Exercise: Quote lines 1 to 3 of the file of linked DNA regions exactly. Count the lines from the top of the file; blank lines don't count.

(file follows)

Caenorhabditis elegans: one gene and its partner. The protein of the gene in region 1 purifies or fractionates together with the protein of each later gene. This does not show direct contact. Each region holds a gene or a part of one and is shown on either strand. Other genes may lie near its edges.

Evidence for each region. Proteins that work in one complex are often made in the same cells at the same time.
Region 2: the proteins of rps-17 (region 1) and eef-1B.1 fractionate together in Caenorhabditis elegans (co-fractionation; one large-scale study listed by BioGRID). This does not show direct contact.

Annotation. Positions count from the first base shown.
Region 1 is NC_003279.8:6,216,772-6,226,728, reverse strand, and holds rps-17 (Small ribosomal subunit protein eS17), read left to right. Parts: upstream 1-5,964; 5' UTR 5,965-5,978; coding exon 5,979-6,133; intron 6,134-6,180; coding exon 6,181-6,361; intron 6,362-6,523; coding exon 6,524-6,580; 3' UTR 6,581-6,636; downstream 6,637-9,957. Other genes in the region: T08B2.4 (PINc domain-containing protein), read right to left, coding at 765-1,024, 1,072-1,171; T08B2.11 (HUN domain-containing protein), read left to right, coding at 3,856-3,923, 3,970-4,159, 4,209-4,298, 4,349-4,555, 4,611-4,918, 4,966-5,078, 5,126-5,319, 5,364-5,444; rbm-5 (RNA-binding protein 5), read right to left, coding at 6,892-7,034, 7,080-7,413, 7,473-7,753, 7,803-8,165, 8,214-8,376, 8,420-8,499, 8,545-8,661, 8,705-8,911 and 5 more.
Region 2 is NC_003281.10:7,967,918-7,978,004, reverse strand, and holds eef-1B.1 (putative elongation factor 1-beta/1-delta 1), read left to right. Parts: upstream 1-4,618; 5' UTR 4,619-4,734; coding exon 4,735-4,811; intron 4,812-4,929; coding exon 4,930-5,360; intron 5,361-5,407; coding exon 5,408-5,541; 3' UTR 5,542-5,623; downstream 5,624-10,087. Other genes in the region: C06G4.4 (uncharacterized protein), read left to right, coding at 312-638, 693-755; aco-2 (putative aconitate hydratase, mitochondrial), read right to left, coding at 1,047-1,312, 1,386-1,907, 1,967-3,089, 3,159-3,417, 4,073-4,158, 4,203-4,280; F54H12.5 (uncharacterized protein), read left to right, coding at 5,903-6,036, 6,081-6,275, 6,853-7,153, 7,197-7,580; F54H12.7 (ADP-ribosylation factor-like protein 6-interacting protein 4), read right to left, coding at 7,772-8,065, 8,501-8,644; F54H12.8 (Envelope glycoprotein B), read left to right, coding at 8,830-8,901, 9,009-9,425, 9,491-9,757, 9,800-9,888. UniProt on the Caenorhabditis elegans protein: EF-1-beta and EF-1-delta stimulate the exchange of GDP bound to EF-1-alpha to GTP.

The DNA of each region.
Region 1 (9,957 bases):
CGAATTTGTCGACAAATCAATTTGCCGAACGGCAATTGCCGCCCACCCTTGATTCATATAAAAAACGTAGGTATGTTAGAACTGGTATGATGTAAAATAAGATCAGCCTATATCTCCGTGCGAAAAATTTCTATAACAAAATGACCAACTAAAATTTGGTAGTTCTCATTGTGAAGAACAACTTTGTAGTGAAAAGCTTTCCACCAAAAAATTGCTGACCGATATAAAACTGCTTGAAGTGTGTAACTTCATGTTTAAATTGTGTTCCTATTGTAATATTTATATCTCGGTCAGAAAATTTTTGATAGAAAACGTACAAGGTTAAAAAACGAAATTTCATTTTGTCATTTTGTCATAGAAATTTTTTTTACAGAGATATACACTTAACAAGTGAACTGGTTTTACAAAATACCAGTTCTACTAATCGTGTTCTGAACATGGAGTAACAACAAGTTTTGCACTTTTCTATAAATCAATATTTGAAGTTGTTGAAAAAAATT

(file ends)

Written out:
Caenorhabditis elegans: one gene and its partner. The protein of the gene in region 1 purifies or fractionates together with the protein of each later gene. This does not show direct contact. Each region holds a gene or a part of one and is shown on either strand. Other genes may lie near its edges.

Evidence for each region. Proteins that work in one complex are often made in the same cells at the same time.
Region 2: the proteins of rps-17 (region 1) and eef-1B.1 fractionate together in Caenorhabditis elegans (co-fractionation; one large-scale study listed by BioGRID). This does not show direct contact.